Diluting the terror watch lists

Since the attacks on the Boston Marathon, and the investigation of the Tsarnaev brothers, there has been much discussion about terror watch lists. When Russian intelligence officials warned both the FBI and CIA that Tamerlan Tsarnaev was a potential threat, he was put on a massive list known as TIDE. The initial FBI investigation found nothing to warrant his entry into more exclusive, and therefore more intrusive, groupings such as the No Fly List or the Selectee List. It seems more confusing than it ought to be and not, it appears, perfectly synched, as each intelligence agency works under different standards and legal guidelines.

This week, another terrorism watch list will be announced, known as the state sponsors of terrorism list. It is a formal designation that began in December 1979 and serves as the State Department’s ranking of countries that “repeatedly provide . . . support for acts of international terrorism.” Nations currently on the list include Iran, Sudan, and Syria. It also includes Cuba. Whatever historical complaints or ideological rifts the United States may have with its close neighbor, Cuba should be off the state sponsor list. It is time to take our terror designations seriously.

The state sponsor list is not just name-calling, though there is an element of shaming in the public condemnation. Countries are subject to strict sanctions, including a ban on arms-related sales, controls over commercial exports, and prohibitions of economic assistance.


Cuba seems to be on the list because, as previous State Department assessments have determined, it supports revolutionary movements in Latin America and gives direct support in terms of training and arms to “guerrilla groups” and, note the turn of phrase here, their “terrorist operations.” Cuba’s support includes safe haven to members of Columbia’s Revolutionary Armed Forces, known as FARC, which has waged an insurgency there but is now engaged in peace negotiations.

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None of this has to do with the United States and its direct safety and security. Sure, the FARC and other guerrilla groups have destabilized the region, but that has nothing to do with terrorist threats to the United States.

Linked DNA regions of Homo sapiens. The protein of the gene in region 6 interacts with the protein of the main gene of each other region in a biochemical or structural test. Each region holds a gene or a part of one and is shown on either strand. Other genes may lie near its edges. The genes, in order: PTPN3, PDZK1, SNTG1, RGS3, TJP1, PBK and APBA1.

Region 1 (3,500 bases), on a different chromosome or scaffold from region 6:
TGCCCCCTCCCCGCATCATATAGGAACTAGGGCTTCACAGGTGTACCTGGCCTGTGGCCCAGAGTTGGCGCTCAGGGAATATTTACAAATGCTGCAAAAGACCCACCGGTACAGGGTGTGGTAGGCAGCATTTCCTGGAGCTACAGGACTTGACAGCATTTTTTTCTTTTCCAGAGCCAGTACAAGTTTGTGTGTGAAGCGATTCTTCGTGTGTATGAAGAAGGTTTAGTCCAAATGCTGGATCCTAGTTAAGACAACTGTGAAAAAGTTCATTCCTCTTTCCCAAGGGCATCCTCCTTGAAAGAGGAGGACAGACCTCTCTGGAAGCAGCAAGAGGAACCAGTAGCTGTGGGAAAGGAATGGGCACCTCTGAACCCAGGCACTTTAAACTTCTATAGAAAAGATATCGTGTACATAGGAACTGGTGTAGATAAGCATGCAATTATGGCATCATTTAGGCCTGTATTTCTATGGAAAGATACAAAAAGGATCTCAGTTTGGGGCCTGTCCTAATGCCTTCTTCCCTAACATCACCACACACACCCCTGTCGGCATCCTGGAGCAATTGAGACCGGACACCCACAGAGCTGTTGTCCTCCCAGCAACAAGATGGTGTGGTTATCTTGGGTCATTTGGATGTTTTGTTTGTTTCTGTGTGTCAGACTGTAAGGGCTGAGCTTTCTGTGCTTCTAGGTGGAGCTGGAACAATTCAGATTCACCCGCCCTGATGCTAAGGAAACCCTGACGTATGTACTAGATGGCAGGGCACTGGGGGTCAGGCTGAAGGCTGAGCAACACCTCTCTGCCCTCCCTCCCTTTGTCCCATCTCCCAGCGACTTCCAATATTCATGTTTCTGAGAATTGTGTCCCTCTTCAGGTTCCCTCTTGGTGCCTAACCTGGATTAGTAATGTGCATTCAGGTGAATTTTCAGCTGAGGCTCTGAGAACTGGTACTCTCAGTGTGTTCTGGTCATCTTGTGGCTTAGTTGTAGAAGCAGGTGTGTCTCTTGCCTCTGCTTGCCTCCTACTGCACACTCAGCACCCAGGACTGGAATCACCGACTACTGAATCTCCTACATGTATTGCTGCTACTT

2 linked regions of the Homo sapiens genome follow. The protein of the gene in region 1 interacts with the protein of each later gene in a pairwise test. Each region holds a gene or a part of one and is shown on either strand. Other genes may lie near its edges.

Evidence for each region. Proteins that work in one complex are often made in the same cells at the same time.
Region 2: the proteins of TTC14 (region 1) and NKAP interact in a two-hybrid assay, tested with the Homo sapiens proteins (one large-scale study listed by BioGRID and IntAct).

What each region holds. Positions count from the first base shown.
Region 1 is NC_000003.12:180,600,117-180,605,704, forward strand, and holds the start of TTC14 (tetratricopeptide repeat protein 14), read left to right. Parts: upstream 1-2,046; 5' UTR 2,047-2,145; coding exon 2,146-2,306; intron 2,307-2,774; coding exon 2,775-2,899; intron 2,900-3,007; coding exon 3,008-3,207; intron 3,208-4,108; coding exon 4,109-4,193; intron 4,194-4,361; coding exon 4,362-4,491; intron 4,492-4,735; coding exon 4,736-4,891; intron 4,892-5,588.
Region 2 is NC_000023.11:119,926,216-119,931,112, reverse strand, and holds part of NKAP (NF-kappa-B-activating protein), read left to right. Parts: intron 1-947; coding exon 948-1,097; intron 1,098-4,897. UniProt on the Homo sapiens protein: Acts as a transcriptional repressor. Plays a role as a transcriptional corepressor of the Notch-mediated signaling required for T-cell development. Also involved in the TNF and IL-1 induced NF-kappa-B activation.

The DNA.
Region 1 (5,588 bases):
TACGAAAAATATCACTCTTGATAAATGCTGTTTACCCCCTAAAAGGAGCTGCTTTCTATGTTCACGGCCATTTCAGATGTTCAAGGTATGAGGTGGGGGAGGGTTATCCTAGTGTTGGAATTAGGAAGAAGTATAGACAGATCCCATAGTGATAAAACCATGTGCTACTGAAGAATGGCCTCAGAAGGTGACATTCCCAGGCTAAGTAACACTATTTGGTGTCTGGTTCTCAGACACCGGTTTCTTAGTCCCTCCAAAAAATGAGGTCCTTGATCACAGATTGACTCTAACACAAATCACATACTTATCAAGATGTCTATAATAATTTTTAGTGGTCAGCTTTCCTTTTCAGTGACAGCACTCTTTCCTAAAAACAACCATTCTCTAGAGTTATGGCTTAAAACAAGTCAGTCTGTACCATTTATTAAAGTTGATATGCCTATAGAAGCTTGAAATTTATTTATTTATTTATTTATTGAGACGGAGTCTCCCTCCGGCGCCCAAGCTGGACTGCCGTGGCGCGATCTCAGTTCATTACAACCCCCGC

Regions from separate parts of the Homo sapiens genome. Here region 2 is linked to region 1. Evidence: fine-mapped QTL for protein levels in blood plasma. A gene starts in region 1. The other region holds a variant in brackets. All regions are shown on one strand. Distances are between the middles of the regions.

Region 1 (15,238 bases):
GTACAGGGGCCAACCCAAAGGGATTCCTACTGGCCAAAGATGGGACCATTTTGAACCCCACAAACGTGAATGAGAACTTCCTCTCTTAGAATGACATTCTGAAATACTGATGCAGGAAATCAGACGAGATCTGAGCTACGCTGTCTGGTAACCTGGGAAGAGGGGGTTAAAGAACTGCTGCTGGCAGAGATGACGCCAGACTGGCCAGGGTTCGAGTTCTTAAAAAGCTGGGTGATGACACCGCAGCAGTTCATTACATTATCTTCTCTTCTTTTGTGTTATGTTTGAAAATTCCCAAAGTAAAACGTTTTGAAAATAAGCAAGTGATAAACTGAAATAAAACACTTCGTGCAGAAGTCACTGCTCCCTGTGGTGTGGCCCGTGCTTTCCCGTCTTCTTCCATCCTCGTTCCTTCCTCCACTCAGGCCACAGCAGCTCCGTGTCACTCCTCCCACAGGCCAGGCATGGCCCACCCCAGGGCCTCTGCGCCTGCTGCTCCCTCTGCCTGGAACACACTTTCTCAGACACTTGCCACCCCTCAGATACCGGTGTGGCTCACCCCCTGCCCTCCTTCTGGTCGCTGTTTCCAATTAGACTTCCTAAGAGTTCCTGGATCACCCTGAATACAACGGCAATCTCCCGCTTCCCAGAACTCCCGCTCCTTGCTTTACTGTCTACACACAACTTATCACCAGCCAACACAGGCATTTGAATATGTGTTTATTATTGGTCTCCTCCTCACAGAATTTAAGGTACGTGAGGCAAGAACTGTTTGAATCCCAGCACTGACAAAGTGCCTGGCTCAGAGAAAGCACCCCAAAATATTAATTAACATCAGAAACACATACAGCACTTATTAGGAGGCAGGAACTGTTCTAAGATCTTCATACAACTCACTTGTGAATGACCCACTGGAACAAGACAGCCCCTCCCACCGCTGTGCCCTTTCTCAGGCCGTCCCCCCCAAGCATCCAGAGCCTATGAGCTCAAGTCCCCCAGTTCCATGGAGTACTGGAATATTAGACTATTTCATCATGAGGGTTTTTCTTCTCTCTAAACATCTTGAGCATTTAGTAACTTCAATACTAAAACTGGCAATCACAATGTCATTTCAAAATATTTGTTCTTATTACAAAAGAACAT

The state sponsor list is no longer about terrorism. Pakistan, for example, is not on it. Domestic politics, not terror, explain Cuba’s status as our neighborly pariah. The continuing isolation of Cuba is inexplicable in modern times.

It is no longer legitimate to simply claim that the electoral map — with a powerful anti-Castro lobby based in Florida — is a sufficient explanation, as if only the politically naive would think otherwise. Even if such blatantly political justifications were valid, the Cuban-American community is actually quite divided about overtures to a nation whose progress and fiscal security can benefit the entire region.

The Boston Globe’s Bryan Bender reported this year that Secretary of State John Kerry was reviewing the policy, hoping to thaw relations with Cuba and make the terrorist state sponsor list be about terrorism. It’s not clear if Kerry’s views will prevail.


Today, however, the necessity to remove Cuba from the list is immediate. We need to rationalize these terror lists, whether they designate individuals or countries. The term “state sponsor of terrorism” means nothing if Cuba is on the list: It simply says we kind of don’t like you and will find any reason to make it hurt. An over-inclusive list, as we are seeing in the Boston case, can be as damaging as an under-inclusive one.

The Obama administration can make a powerful symbolic statement about Cuba and begin a slow thaw that starts with freeing the island nation from the same designation we give to Syria or Iran. Alone, that is enough. But the United States can also make a significant safety statement about terrorism generally: States that support those who pose a direct threat to the United States will suffer. Unfortunately, if the United States continues to use one of the most powerful tools in its national security apparatus — a figurative arsenal of sanctions — to treat a nation as a terrorist threat when it is not, we so dilute the term that it matters little to the countries that we hope to isolate.

Cuba is a lot of things, but it is not a direct national security challenge to the United States or its citizens. If Cuba remains on that exclusive list this week, we will do more damage to ourselves than any Castro brother ever did.

Juliette Kayyem can be reached at jkayyem@globe.com and Twitter @juliettekayyem.